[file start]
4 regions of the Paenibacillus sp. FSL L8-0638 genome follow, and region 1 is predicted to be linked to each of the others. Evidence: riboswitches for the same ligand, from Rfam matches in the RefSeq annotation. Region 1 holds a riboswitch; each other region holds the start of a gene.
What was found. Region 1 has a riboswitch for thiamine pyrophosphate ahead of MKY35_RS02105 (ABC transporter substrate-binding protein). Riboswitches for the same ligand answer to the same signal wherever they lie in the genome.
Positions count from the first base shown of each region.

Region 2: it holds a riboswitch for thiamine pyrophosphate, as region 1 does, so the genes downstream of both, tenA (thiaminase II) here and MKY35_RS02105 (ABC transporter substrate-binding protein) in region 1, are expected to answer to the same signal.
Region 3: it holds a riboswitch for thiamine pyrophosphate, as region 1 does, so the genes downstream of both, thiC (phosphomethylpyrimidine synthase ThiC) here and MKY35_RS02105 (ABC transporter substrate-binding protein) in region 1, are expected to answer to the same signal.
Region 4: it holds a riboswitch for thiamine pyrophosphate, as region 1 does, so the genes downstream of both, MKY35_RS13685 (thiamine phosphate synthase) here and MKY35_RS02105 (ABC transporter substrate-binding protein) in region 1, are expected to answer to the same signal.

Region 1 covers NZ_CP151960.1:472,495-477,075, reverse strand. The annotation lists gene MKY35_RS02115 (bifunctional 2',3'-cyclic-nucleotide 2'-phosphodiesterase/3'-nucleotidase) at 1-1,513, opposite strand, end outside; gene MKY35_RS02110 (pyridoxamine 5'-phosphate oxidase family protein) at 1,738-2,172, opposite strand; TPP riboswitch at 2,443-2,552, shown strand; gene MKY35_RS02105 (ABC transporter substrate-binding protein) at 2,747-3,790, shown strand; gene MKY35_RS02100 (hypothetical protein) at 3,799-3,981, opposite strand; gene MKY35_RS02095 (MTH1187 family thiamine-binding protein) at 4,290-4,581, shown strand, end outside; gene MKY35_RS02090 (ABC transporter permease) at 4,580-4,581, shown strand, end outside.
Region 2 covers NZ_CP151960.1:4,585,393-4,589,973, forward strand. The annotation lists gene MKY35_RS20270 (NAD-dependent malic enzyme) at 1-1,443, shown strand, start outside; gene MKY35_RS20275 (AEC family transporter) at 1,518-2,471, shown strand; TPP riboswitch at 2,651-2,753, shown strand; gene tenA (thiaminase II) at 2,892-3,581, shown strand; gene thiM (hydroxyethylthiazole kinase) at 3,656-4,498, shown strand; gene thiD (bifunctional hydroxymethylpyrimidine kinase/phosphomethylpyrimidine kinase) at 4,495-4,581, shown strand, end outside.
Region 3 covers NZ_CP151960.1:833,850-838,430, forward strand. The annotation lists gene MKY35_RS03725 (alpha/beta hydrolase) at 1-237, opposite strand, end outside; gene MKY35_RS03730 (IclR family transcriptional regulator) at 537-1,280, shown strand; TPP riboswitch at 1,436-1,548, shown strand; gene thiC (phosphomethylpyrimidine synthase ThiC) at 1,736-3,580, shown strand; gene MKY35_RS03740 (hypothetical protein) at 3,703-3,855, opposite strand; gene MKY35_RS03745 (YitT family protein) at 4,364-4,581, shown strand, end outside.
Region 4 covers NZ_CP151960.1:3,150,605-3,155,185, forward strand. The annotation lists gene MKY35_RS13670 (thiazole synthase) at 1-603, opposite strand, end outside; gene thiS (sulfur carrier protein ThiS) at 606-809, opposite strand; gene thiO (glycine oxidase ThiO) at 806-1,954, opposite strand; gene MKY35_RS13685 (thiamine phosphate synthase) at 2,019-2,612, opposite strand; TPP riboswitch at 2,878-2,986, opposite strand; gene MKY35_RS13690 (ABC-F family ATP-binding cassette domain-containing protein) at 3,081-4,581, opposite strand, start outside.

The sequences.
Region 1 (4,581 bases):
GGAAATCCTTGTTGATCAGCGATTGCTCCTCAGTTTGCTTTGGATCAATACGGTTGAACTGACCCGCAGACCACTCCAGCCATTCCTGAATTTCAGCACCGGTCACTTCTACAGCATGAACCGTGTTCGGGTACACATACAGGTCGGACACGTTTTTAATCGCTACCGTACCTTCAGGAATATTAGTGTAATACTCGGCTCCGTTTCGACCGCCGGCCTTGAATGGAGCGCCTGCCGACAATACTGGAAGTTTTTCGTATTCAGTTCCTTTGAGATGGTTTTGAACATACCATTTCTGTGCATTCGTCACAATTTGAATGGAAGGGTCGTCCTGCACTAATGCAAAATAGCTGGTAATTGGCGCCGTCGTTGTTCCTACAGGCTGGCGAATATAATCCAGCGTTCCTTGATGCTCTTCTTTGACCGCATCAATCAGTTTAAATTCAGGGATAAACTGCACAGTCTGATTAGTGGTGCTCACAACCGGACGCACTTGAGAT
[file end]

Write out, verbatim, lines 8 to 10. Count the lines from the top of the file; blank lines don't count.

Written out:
Region 2 covers NZ_CP151960.1:4,585,393-4,589,973, forward strand. The annotation lists gene MKY35_RS20270 (NAD-dependent malic enzyme) at 1-1,443, shown strand, start outside; gene MKY35_RS20275 (AEC family transporter) at 1,518-2,471, shown strand; TPP riboswitch at 2,651-2,753, shown strand; gene tenA (thiaminase II) at 2,892-3,581, shown strand; gene thiM (hydroxyethylthiazole kinase) at 3,656-4,498, shown strand; gene thiD (bifunctional hydroxymethylpyrimidine kinase/phosphomethylpyrimidine kinase) at 4,495-4,581, shown strand, end outside.
Region 3 covers NZ_CP151960.1:833,850-838,430, forward strand. The annotation lists gene MKY35_RS03725 (alpha/beta hydrolase) at 1-237, opposite strand, end outside; gene MKY35_RS03730 (IclR family transcriptional regulator) at 537-1,280, shown strand; TPP riboswitch at 1,436-1,548, shown strand; gene thiC (phosphomethylpyrimidine synthase ThiC) at 1,736-3,580, shown strand; gene MKY35_RS03740 (hypothetical protein) at 3,703-3,855, opposite strand; gene MKY35_RS03745 (YitT family protein) at 4,364-4,581, shown strand, end outside.
Region 4 covers NZ_CP151960.1:3,150,605-3,155,185, forward strand. The annotation lists gene MKY35_RS13670 (thiazole synthase) at 1-603, opposite strand, end outside; gene thiS (sulfur carrier protein ThiS) at 606-809, opposite strand; gene thiO (glycine oxidase ThiO) at 806-1,954, opposite strand; gene MKY35_RS13685 (thiamine phosphate synthase) at 2,019-2,612, opposite strand; TPP riboswitch at 2,878-2,986, opposite strand; gene MKY35_RS13690 (ABC-F family ATP-binding cassette domain-containing protein) at 3,081-4,581, opposite strand, start outside.